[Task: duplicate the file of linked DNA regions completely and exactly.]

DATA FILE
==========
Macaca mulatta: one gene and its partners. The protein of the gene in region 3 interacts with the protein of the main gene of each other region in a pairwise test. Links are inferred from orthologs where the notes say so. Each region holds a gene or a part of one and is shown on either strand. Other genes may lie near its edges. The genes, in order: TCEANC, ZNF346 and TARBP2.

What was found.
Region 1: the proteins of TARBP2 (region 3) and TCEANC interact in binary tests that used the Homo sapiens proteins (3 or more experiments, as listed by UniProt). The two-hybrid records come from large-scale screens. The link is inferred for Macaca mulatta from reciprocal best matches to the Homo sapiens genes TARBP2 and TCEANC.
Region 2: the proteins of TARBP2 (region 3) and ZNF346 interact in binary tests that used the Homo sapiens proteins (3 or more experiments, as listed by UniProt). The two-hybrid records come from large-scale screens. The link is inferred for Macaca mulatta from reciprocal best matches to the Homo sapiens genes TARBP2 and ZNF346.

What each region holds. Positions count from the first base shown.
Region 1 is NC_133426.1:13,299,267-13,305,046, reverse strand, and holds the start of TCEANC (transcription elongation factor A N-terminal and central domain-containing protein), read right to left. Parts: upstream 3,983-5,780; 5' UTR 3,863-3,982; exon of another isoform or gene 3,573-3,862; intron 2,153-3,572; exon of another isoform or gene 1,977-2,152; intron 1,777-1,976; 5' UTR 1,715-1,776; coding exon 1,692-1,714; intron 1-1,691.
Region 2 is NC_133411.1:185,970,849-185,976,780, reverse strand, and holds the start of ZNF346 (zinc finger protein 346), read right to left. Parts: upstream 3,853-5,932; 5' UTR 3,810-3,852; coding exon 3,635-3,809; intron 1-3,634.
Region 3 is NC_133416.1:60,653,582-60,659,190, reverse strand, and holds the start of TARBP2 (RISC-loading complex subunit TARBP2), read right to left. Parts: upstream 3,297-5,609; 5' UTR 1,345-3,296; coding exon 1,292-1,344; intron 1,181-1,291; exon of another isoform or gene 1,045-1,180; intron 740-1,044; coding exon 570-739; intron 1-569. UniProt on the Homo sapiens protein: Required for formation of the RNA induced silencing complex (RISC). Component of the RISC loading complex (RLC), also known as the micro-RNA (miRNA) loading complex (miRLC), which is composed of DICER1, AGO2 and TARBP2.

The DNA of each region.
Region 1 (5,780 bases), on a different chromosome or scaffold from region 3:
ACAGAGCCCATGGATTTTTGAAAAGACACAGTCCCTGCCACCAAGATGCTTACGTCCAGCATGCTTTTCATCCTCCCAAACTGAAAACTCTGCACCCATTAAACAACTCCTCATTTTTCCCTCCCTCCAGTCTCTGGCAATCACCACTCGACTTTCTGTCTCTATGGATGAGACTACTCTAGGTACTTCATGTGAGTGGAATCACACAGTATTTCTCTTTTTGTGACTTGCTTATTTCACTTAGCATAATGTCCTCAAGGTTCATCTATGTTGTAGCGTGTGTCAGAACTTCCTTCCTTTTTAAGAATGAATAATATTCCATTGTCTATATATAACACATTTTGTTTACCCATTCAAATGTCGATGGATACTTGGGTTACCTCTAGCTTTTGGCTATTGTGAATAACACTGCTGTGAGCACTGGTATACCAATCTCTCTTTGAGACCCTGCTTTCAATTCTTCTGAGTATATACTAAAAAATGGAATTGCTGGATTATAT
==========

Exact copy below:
Macaca mulatta: one gene and its partners. The protein of the gene in region 3 interacts with the protein of the main gene of each other region in a pairwise test. Links are inferred from orthologs where the notes say so. Each region holds a gene or a part of one and is shown on either strand. Other genes may lie near its edges. The genes, in order: TCEANC, ZNF346 and TARBP2.

What was found.
Region 1: the proteins of TARBP2 (region 3) and TCEANC interact in binary tests that used the Homo sapiens proteins (3 or more experiments, as listed by UniProt). The two-hybrid records come from large-scale screens. The link is inferred for Macaca mulatta from reciprocal best matches to the Homo sapiens genes TARBP2 and TCEANC.
Region 2: the proteins of TARBP2 (region 3) and ZNF346 interact in binary tests that used the Homo sapiens proteins (3 or more experiments, as listed by UniProt). The two-hybrid records come from large-scale screens. The link is inferred for Macaca mulatta from reciprocal best matches to the Homo sapiens genes TARBP2 and ZNF346.

What each region holds. Positions count from the first base shown.
Region 1 is NC_133426.1:13,299,267-13,305,046, reverse strand, and holds the start of TCEANC (transcription elongation factor A N-terminal and central domain-containing protein), read right to left. Parts: upstream 3,983-5,780; 5' UTR 3,863-3,982; exon of another isoform or gene 3,573-3,862; intron 2,153-3,572; exon of another isoform or gene 1,977-2,152; intron 1,777-1,976; 5' UTR 1,715-1,776; coding exon 1,692-1,714; intron 1-1,691.
Region 2 is NC_133411.1:185,970,849-185,976,780, reverse strand, and holds the start of ZNF346 (zinc finger protein 346), read right to left. Parts: upstream 3,853-5,932; 5' UTR 3,810-3,852; coding exon 3,635-3,809; intron 1-3,634.
Region 3 is NC_133416.1:60,653,582-60,659,190, reverse strand, and holds the start of TARBP2 (RISC-loading complex subunit TARBP2), read right to left. Parts: upstream 3,297-5,609; 5' UTR 1,345-3,296; coding exon 1,292-1,344; intron 1,181-1,291; exon of another isoform or gene 1,045-1,180; intron 740-1,044; coding exon 570-739; intron 1-569. UniProt on the Homo sapiens protein: Required for formation of the RNA induced silencing complex (RISC). Component of the RISC loading complex (RLC), also known as the micro-RNA (miRNA) loading complex (miRLC), which is composed of DICER1, AGO2 and TARBP2.

The DNA of each region.
Region 1 (5,780 bases), on a different chromosome or scaffold from region 3:
ACAGAGCCCATGGATTTTTGAAAAGACACAGTCCCTGCCACCAAGATGCTTACGTCCAGCATGCTTTTCATCCTCCCAAACTGAAAACTCTGCACCCATTAAACAACTCCTCATTTTTCCCTCCCTCCAGTCTCTGGCAATCACCACTCGACTTTCTGTCTCTATGGATGAGACTACTCTAGGTACTTCATGTGAGTGGAATCACACAGTATTTCTCTTTTTGTGACTTGCTTATTTCACTTAGCATAATGTCCTCAAGGTTCATCTATGTTGTAGCGTGTGTCAGAACTTCCTTCCTTTTTAAGAATGAATAATATTCCATTGTCTATATATAACACATTTTGTTTACCCATTCAAATGTCGATGGATACTTGGGTTACCTCTAGCTTTTGGCTATTGTGAATAACACTGCTGTGAGCACTGGTATACCAATCTCTCTTTGAGACCCTGCTTTCAATTCTTCTGAGTATATACTAAAAAATGGAATTGCTGGATTATAT